Of Action were federated into a regional council covering the important industrial area of the northeast, controlling the two coalfields and the ports and shipyards of the Tyne, Tees and Wear, with the great engineering and chemical works and the north-south traffic routes.
The councils suffered a great deal from lack of daily contact with the masses of strikers and most of the stirring and really effective actions were unorganized and spontaneous.
THE TERROR BEGINS
The Government's chief weapons were a great display of military force, police terrorism and heavy propaganda. Attempts to run the economy of the country were secondary to these. No newspapers appeared (though most newspaper offices published a few duplicated bulletins) until the government issued the British Gazette. Churchill was chief editor. The paper was published at a great loss. In Durham the paper was distributed by dropping copies from aircraft, a method reminiscent of war. In most localities copies were slipped into the letterbox of working-class houses at night. The B.B.C. however was the Cabinet's chief propaganda weapon.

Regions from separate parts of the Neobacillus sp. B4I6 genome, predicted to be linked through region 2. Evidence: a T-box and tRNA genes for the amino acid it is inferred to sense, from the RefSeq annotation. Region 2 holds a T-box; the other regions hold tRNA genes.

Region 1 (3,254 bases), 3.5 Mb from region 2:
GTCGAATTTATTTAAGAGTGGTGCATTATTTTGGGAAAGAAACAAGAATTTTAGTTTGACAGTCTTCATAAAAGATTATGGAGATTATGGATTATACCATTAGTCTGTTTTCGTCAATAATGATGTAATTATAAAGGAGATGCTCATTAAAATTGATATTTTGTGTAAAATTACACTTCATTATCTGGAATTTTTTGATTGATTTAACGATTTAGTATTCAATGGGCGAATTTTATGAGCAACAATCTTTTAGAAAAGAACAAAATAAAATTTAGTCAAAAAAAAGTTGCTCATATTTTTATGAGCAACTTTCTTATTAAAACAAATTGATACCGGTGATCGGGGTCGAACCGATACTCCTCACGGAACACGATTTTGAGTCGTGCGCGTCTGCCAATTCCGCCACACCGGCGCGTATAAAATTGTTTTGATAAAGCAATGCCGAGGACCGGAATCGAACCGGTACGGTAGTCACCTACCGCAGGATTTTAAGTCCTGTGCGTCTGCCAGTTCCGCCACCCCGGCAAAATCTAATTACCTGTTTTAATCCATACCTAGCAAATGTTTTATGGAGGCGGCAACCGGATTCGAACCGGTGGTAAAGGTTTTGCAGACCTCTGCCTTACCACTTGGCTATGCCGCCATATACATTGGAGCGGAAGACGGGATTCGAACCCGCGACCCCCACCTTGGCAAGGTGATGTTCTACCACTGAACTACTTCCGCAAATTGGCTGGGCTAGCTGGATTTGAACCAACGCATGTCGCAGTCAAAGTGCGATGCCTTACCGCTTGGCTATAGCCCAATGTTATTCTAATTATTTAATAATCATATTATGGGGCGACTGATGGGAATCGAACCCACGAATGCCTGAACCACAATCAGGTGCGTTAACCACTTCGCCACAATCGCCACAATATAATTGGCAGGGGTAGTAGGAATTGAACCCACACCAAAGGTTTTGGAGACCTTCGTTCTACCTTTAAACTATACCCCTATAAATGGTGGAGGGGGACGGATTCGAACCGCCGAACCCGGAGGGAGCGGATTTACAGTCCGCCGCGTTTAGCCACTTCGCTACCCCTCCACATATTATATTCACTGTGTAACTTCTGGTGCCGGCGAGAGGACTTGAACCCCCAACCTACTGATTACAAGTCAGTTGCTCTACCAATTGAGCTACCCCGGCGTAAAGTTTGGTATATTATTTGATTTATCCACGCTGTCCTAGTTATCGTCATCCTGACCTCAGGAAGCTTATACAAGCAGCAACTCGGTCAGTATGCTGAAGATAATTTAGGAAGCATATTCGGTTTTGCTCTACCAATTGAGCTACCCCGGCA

The T.U.C. could have overcome any effects of the B.B.C. by holding a thousand or so meetings every day. Those were the days of open-air Labour propaganda and crowds would have quickly assembled. Instead the General Council discouraged meetings. "In common with my principal colleagues, I avoided speech-making and advised against mass meetings of strikers or sympathisers." (Clymes)
Printed propaganda for the strike had be prohibited by the T.U.C. ban on all printing, even the T.U.C.'s own Daily Herald coming under the ban. Local strike committees got around the ban by issuing cyclostyled bulletins. After a few days the General Council issued the British Worker in reply to Churchill's British Gazette.
In the House of Commons Sir John Simon, speaking as a lawyer, declared the General Strike to